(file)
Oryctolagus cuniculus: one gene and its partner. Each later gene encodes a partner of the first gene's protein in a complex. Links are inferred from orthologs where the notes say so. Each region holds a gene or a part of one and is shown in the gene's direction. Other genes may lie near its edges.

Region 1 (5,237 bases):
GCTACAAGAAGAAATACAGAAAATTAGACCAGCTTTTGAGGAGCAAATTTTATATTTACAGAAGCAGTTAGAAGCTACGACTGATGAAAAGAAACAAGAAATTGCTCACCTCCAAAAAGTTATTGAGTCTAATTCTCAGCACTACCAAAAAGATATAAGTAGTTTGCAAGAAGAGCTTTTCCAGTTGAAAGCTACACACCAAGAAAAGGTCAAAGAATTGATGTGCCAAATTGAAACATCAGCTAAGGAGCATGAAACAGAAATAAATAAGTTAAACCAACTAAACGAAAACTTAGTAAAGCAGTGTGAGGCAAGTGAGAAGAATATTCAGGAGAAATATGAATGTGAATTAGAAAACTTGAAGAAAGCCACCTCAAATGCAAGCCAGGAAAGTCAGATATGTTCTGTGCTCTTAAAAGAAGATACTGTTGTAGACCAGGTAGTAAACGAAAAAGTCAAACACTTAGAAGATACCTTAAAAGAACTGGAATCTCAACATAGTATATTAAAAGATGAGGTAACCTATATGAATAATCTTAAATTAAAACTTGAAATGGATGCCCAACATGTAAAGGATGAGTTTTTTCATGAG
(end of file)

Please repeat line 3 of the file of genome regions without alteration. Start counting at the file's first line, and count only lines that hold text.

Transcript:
GCTACAAGAAGAAATACAGAAAATTAGACCAGCTTTTGAGGAGCAAATTTTATATTTACAGAAGCAGTTAGAAGCTACGACTGATGAAAAGAAACAAGAAATTGCTCACCTCCAAAAAGTTATTGAGTCTAATTCTCAGCACTACCAAAAAGATATAAGTAGTTTGCAAGAAGAGCTTTTCCAGTTGAAAGCTACACACCAAGAAAAGGTCAAAGAATTGATGTGCCAAATTGAAACATCAGCTAAGGAGCATGAAACAGAAATAAATAAGTTAAACCAACTAAACGAAAACTTAGTAAAGCAGTGTGAGGCAAGTGAGAAGAATATTCAGGAGAAATATGAATGTGAATTAGAAAACTTGAAGAAAGCCACCTCAAATGCAAGCCAGGAAAGTCAGATATGTTCTGTGCTCTTAAAAGAAGATACTGTTGTAGACCAGGTAGTAAACGAAAAAGTCAAACACTTAGAAGATACCTTAAAAGAACTGGAATCTCAACATAGTATATTAAAAGATGAGGTAACCTATATGAATAATCTTAAATTAAAACTTGAAATGGATGCCCAACATGTAAAGGATGAGTTTTTTCATGAG